Microsoft co-founder Paul Allen today filed a lawsuit against many of the biggest names in tech, alleging they’re infringing on patents obtained by Interval Research, a venture Allen and Xerox veteran David Liddle started in 1992.
Interval’s research generated about 300 patents, four of which are the basis of the suit. The group operated in Palo Alto, growing to more than 100 researchers, until it was shuttered in 2000.
Named as defendents are Apple, Google, Facebook, eBay, AOL, Netflix, Yahoo, Google’s YouTube, OfficeMax, Office Depot and Staples.
Most of the companies declined to comment, but Facebook said the suit’s without merit and a Google spokesperson said it’s part of an “unfortunate trend of people trying to compete in the courtroom instead of the marketplace.”
If Allen is successful, he could go after additional companies, seeking royalties for Interval patents that touch on much of the current Web experience.
One of the patents in the suit lays claim to the concept of automatically showing related information on a website, so people viewing a news story online could be presented with related stories, for instance.
“The invention enables some or all of a body of information to be skimmed quickly, enabling a quick overview of the content of the body of information to be obtained,” states a 2001 patent for “browser for use in navigating body of information.” “The invention also enables quick identification of information that pertains to a particular subject.”
Allen has already tried to make money with that concept, starting a company called Evri, which developed a widget that media sites could embed into their sites and generate clusters of related stories.
It’s unclear at this point how Allen sought to license the technology. Asked whether the lawsuit follows attempts to negotiate licensing deals with the named companies, Allen’s spokesman David Postman said, “The defendants were informed that we had patents of interest.”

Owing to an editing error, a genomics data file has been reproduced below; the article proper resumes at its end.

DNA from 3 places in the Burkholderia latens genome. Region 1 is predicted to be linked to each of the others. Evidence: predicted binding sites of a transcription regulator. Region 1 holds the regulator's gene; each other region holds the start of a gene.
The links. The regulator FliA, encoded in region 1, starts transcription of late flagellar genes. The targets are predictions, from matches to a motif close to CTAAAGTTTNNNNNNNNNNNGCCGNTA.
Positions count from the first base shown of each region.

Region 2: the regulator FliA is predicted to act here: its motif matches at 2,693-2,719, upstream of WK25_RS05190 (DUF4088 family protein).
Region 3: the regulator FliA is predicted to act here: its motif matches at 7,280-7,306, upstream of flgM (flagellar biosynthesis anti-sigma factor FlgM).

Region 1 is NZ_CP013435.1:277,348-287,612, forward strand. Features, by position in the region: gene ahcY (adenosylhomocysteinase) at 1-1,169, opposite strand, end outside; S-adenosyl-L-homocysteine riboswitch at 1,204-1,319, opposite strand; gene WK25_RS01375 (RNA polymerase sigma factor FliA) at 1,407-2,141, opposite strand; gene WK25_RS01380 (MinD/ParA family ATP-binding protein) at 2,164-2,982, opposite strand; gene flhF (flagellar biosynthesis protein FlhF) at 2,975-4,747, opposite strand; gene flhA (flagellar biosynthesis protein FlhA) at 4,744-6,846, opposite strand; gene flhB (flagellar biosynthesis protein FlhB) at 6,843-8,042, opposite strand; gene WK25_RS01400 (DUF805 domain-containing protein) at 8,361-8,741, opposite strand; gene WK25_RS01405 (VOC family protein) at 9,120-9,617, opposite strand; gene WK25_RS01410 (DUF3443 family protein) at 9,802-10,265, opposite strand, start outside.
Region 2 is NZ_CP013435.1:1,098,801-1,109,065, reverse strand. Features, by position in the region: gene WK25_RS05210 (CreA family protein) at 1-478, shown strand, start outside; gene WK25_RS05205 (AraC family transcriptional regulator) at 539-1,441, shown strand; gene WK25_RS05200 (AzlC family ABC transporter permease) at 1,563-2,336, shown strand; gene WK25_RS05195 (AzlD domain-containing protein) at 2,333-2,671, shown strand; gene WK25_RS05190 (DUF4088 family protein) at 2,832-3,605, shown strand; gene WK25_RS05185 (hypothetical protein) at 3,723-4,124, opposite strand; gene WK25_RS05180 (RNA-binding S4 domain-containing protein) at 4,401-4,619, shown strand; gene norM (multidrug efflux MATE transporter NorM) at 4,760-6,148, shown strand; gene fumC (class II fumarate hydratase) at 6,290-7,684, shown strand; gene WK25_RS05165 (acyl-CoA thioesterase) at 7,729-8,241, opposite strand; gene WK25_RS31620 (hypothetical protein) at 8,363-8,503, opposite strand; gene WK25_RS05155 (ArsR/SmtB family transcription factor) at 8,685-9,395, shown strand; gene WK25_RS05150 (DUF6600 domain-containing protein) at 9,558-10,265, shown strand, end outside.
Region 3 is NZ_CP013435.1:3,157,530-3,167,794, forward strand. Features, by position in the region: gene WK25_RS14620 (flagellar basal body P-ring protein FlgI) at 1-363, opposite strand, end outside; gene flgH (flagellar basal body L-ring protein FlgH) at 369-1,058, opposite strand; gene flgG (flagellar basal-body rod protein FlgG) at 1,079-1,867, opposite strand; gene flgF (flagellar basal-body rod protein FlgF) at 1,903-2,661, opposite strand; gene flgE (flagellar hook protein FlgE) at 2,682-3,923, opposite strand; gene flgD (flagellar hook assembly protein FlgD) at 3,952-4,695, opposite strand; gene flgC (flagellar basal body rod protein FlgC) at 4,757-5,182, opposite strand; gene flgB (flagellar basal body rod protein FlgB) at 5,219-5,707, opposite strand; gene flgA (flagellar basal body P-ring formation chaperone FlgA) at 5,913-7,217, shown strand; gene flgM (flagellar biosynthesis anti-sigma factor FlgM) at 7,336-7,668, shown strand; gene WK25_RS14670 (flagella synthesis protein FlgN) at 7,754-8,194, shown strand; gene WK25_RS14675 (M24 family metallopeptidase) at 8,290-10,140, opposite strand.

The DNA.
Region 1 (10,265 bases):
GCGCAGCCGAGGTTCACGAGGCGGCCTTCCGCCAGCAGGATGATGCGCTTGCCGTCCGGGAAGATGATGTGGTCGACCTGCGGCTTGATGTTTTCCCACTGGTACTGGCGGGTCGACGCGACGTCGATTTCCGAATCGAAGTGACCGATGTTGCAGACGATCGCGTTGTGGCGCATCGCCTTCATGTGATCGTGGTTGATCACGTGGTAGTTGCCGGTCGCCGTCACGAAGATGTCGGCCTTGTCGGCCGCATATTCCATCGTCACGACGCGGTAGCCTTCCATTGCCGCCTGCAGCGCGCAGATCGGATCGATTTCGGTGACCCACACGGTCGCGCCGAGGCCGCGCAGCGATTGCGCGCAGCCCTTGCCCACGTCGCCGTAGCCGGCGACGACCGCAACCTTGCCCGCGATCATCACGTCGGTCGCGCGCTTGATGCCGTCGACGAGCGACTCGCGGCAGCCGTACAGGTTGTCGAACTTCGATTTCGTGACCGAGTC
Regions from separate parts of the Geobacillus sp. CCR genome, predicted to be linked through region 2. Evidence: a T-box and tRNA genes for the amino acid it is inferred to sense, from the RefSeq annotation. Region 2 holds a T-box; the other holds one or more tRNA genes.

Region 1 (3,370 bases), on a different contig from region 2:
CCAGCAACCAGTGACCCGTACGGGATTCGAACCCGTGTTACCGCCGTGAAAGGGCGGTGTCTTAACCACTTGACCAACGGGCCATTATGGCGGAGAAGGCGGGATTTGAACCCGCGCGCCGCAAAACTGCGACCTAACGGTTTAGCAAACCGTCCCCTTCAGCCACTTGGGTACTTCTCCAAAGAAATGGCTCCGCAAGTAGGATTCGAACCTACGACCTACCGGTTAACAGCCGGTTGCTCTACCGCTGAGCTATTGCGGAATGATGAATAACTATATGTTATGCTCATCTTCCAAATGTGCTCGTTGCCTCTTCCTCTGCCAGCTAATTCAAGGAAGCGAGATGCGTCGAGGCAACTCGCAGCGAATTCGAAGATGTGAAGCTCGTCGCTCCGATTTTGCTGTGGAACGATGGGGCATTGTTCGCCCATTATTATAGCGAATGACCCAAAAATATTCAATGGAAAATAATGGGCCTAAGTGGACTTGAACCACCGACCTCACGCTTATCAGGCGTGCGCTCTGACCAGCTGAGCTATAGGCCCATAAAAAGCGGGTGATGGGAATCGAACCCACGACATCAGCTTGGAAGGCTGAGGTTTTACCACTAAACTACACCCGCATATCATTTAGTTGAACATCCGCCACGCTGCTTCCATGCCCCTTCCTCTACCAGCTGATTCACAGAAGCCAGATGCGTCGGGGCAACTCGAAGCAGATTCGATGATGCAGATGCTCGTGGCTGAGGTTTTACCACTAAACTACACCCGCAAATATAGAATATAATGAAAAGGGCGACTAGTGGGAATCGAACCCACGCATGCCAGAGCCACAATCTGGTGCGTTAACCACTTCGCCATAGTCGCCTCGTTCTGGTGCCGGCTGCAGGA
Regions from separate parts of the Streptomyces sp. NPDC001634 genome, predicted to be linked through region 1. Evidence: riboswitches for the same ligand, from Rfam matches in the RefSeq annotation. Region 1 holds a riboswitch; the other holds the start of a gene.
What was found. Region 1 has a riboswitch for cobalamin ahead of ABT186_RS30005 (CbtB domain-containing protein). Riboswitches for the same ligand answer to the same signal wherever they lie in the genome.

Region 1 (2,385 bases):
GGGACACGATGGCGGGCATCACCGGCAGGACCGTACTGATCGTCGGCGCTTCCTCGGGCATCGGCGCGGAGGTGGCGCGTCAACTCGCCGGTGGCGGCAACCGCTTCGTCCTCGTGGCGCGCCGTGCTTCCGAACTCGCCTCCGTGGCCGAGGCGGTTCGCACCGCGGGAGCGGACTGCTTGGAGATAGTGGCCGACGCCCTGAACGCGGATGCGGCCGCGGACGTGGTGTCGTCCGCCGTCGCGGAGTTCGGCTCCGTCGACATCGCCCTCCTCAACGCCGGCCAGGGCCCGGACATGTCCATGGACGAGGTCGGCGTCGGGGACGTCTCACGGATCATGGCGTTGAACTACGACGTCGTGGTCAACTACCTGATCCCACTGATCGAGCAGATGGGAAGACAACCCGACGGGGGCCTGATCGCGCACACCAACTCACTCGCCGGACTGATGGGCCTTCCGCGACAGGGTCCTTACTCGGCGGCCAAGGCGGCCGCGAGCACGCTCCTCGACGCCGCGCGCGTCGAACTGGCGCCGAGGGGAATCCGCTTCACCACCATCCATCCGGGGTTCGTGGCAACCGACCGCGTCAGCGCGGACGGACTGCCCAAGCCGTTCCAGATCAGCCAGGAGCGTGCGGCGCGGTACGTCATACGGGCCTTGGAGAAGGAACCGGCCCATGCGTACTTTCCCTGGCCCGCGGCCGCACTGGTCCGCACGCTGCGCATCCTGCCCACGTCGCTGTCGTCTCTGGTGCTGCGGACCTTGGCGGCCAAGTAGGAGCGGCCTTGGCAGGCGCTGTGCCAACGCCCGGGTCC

The belated pursuit of compensation for research conducted more than a decade ago puts Allen at risk of being labeled a patent troll. Postman characterized the move as “part of an ongoing process for years to monetize that portfolio.”
“Other patents were licensed to other people,” Postman said. “Now we’re to the point of reviewing that portfolio and seeing at the same time if technology in the marketplace has caught up to where Interval was. It’s clear that these patents cover a variety of key processes in search and e-commerce. We’re to the point where litigation is the next step on that.”
Within Allen’s circle of billionaire Microsoft veterans is Nathan Myhrvold, who started a Bellevue company called Intellectual Ventures that collects patents and makes money charging licensing fees. Bill Gates is invested in the group and helping with its research.
Intellectual Ventures’ rise contributed to the debate over reforming the U.S. patent system and raised questions about how much the system encourages innovation vs. enriching license holders.